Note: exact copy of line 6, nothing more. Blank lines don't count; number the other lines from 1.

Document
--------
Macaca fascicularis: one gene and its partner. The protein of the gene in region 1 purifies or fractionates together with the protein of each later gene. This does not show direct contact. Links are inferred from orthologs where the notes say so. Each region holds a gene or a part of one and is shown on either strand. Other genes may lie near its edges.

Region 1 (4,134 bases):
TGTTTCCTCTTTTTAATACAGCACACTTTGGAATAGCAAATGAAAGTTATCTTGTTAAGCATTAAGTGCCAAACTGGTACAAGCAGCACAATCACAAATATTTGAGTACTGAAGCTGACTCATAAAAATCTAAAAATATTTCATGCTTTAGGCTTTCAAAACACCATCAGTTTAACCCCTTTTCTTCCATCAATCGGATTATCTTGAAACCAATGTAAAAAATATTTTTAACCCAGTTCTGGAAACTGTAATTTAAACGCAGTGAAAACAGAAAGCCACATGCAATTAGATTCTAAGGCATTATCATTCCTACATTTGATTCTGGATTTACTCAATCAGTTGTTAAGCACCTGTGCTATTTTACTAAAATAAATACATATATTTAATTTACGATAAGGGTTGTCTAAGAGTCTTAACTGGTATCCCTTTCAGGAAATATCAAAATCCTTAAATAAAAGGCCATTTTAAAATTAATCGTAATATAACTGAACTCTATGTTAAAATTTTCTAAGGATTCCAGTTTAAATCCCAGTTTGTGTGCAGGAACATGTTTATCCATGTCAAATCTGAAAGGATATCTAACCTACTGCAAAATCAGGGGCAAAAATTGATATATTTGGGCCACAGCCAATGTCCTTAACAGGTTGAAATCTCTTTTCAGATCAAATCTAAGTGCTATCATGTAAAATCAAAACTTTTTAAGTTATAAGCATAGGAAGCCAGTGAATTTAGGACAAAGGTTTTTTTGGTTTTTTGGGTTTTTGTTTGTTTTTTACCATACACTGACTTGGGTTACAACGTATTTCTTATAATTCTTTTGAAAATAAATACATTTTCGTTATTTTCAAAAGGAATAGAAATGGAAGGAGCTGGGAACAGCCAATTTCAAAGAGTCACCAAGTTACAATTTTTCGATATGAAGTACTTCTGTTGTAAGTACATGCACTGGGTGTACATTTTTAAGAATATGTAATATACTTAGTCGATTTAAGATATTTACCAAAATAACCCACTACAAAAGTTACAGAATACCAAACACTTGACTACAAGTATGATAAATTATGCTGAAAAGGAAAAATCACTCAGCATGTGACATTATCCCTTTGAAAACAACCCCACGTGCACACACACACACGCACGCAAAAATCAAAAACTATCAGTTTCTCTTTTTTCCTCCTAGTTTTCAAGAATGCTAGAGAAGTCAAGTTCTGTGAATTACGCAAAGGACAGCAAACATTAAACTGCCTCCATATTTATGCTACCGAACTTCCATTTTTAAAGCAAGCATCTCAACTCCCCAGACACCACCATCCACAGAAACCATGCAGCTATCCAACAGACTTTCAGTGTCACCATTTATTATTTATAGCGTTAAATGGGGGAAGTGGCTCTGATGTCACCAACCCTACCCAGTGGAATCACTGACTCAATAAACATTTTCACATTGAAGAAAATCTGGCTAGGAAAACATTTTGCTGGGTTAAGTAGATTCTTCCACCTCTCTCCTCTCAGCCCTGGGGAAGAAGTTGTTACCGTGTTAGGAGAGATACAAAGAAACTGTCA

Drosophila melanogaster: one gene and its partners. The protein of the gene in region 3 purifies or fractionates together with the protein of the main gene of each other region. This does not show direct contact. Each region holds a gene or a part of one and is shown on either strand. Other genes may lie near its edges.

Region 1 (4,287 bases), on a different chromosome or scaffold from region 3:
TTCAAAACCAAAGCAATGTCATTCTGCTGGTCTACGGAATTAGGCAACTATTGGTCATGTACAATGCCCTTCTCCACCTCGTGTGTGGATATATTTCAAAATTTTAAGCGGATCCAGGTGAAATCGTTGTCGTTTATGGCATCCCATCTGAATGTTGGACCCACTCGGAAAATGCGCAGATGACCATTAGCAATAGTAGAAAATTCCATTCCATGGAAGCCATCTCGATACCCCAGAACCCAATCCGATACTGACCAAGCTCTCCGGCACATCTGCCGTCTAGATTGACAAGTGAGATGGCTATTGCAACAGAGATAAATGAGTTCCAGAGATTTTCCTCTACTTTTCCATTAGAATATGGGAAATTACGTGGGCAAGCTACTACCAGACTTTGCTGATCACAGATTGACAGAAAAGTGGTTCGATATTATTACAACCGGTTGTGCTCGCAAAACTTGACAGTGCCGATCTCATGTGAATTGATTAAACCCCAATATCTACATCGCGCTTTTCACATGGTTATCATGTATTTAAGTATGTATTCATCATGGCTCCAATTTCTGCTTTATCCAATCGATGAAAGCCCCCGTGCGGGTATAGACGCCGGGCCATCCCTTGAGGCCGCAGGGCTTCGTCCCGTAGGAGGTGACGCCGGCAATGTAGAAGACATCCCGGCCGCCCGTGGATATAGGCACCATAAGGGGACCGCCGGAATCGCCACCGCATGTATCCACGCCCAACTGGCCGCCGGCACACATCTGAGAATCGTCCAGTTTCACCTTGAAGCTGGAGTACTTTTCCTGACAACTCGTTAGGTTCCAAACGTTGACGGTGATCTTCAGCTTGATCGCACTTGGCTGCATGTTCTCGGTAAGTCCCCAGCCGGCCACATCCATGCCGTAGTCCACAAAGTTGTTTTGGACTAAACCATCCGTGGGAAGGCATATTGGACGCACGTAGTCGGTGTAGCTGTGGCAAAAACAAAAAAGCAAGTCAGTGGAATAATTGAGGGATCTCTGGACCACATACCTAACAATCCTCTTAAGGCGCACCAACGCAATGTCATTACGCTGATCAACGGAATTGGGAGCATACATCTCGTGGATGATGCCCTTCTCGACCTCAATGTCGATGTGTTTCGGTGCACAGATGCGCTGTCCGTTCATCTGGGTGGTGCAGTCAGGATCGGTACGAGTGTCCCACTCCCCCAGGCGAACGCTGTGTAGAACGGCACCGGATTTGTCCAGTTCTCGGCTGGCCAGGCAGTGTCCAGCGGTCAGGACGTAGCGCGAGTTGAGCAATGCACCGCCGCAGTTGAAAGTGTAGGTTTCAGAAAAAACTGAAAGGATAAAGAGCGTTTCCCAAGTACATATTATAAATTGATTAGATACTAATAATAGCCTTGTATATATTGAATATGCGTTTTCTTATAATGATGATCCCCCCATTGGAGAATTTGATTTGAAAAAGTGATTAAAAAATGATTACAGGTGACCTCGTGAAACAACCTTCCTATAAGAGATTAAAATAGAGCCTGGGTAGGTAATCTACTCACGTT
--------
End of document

TTCAAAACCAAAGCAATGTCATTCTGCTGGTCTACGGAATTAGGCAACTATTGGTCATGTACAATGCCCTTCTCCACCTCGTGTGTGGATATATTTCAAAATTTTAAGCGGATCCAGGTGAAATCGTTGTCGTTTATGGCATCCCATCTGAATGTTGGACCCACTCGGAAAATGCGCAGATGACCATTAGCAATAGTAGAAAATTCCATTCCATGGAAGCCATCTCGATACCCCAGAACCCAATCCGATACTGACCAAGCTCTCCGGCACATCTGCCGTCTAGATTGACAAGTGAGATGGCTATTGCAACAGAGATAAATGAGTTCCAGAGATTTTCCTCTACTTTTCCATTAGAATATGGGAAATTACGTGGGCAAGCTACTACCAGACTTTGCTGATCACAGATTGACAGAAAAGTGGTTCGATATTATTACAACCGGTTGTGCTCGCAAAACTTGACAGTGCCGATCTCATGTGAATTGATTAAACCCCAATATCTACATCGCGCTTTTCACATGGTTATCATGTATTTAAGTATGTATTCATCATGGCTCCAATTTCTGCTTTATCCAATCGATGAAAGCCCCCGTGCGGGTATAGACGCCGGGCCATCCCTTGAGGCCGCAGGGCTTCGTCCCGTAGGAGGTGACGCCGGCAATGTAGAAGACATCCCGGCCGCCCGTGGATATAGGCACCATAAGGGGACCGCCGGAATCGCCACCGCATGTATCCACGCCCAACTGGCCGCCGGCACACATCTGAGAATCGTCCAGTTTCACCTTGAAGCTGGAGTACTTTTCCTGACAACTCGTTAGGTTCCAAACGTTGACGGTGATCTTCAGCTTGATCGCACTTGGCTGCATGTTCTCGGTAAGTCCCCAGCCGGCCACATCCATGCCGTAGTCCACAAAGTTGTTTTGGACTAAACCATCCGTGGGAAGGCATATTGGACGCACGTAGTCGGTGTAGCTGTGGCAAAAACAAAAAAGCAAGTCAGTGGAATAATTGAGGGATCTCTGGACCACATACCTAACAATCCTCTTAAGGCGCACCAACGCAATGTCATTACGCTGATCAACGGAATTGGGAGCATACATCTCGTGGATGATGCCCTTCTCGACCTCAATGTCGATGTGTTTCGGTGCACAGATGCGCTGTCCGTTCATCTGGGTGGTGCAGTCAGGATCGGTACGAGTGTCCCACTCCCCCAGGCGAACGCTGTGTAGAACGGCACCGGATTTGTCCAGTTCTCGGCTGGCCAGGCAGTGTCCAGCGGTCAGGACGTAGCGCGAGTTGAGCAATGCACCGCCGCAGTTGAAAGTGTAGGTTTCAGAAAAAACTGAAAGGATAAAGAGCGTTTCCCAAGTACATATTATAAATTGATTAGATACTAATAATAGCCTTGTATATATTGAATATGCGTTTTCTTATAATGATGATCCCCCCATTGGAGAATTTGATTTGAAAAAGTGATTAAAAAATGATTACAGGTGACCTCGTGAAACAACCTTCCTATAAGAGATTAAAATAGAGCCTGGGTAGGTAATCTACTCACGTT